Azerbaijan praised for renewable energy strategy ahead of solar conference

Oil-producing nations must increase their investment in renewable energy merely “to survive”, a solar energy conference in the Azerbaijan capital Baku will be told next month.

Former German MP Hans-Josef Fell, president of the Energy Watch Group and the author of his nation’s landmark renewable energy policy, said ahead of the CISOLAR 2015 conference there is “no risk for investors in renewables” and he has praised Azerbaijan’s solar strategy.

“To switch the investment to renewables is the right and necessary way for the energy companies to survive with their business in the future,” he said.

Fell will deliver the keynote address to CISOLAR 2015, during which he will warn of the risks of a “carbon bubble”, created by the implementation of more stringent carbon policies worldwide. The Bank of England is taking this threat so seriously it last year pledged an inquiry into the issue and the possible global economic fallout.

“Fossil producing countries must know this trend and also switch their investment to renewables, otherwise they will be the losers of the coming economic developments,” he warned.

In the region, photovoltaic (PV) plants capable of generating 2.2 GW are to be up and running by 2020. This makes perfect sense given that the region receives 2,200 – 2,400 hours of sunshine per year, compared with renewable leader Germany (1200 – 1800 hours) and the UK (1200 – 1600 hours).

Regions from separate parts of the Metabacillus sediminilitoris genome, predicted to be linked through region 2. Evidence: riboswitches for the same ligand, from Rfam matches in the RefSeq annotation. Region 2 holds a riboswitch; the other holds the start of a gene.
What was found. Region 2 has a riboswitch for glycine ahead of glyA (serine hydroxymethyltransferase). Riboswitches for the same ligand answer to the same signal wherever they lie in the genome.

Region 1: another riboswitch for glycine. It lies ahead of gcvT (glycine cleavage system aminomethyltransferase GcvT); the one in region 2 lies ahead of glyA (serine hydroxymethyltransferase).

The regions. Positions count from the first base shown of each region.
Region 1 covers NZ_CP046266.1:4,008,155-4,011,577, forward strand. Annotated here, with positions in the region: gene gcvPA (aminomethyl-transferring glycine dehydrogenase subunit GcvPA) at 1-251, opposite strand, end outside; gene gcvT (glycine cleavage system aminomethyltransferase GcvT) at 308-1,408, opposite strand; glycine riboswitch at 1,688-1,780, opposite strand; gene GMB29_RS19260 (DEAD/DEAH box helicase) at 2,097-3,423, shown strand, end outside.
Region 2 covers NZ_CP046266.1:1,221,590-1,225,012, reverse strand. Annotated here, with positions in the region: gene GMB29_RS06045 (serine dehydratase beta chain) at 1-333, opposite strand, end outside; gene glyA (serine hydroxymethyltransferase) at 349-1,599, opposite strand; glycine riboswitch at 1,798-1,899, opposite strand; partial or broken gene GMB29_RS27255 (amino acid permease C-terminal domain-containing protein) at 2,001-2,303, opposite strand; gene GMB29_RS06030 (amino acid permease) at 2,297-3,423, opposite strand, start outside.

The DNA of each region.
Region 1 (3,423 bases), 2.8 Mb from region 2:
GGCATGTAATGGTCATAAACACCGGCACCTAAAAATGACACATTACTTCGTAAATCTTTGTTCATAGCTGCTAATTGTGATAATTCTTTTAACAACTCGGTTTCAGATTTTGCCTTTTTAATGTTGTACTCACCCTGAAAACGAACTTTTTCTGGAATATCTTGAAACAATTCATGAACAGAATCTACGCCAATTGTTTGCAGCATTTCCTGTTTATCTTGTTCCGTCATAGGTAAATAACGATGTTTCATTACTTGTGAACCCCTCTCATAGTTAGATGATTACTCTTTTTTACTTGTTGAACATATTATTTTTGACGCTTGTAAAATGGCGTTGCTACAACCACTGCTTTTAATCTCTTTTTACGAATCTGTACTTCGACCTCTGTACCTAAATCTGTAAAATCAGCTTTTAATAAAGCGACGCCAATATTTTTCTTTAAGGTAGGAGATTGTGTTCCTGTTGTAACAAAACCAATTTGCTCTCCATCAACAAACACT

Kazakhstan already has a feed-in tariff of 0.145 euros per kilowatt hour (€/KWh) and is aiming to build 300 MW of PV plants by 2018. Kyrgyzstan will have 120 MW of PV installed by 2018 and a feed-in tariff of 0.11 €/KWh.

Azerbaijan’s plans are more ambitious. It plans to have 1 GW installed by 2020 and a feed-in tariff of about 0.20 €/KWh, which Fell praised as a “first positive step”.

Assessing his host’s renewables strategy he said: “Azerbaijan can secure cheap energy consumption, save fossil resources for export and create new jobs. One gigawatt PV as well as one gigawatt wind power per year, combined with bioenergy and storages, could be a good goal for a fast growth of renewables and an economic boost in Azerbaijan.”

And, in the wake of falling oil prices during 2014, Fell said the only risk in renewables investment is political “when the politicians cut retroactive feed in tariffs or bring in other financial burdens by law”.

Therefore, he said, former Soviet oil and gas economies need to support renewables with a good political framework that can survive the cycles of traditional energy markets.

CISOLAR 2015 is organised by the State Agency on Alternative and Renewable Energy Sources of Azerbaijan and the Innovative Business Centre (IBCentre). The event in Baku on April 16-17, will be held under the auspices of the Ministry of Industry and Energy of Azerbaijan.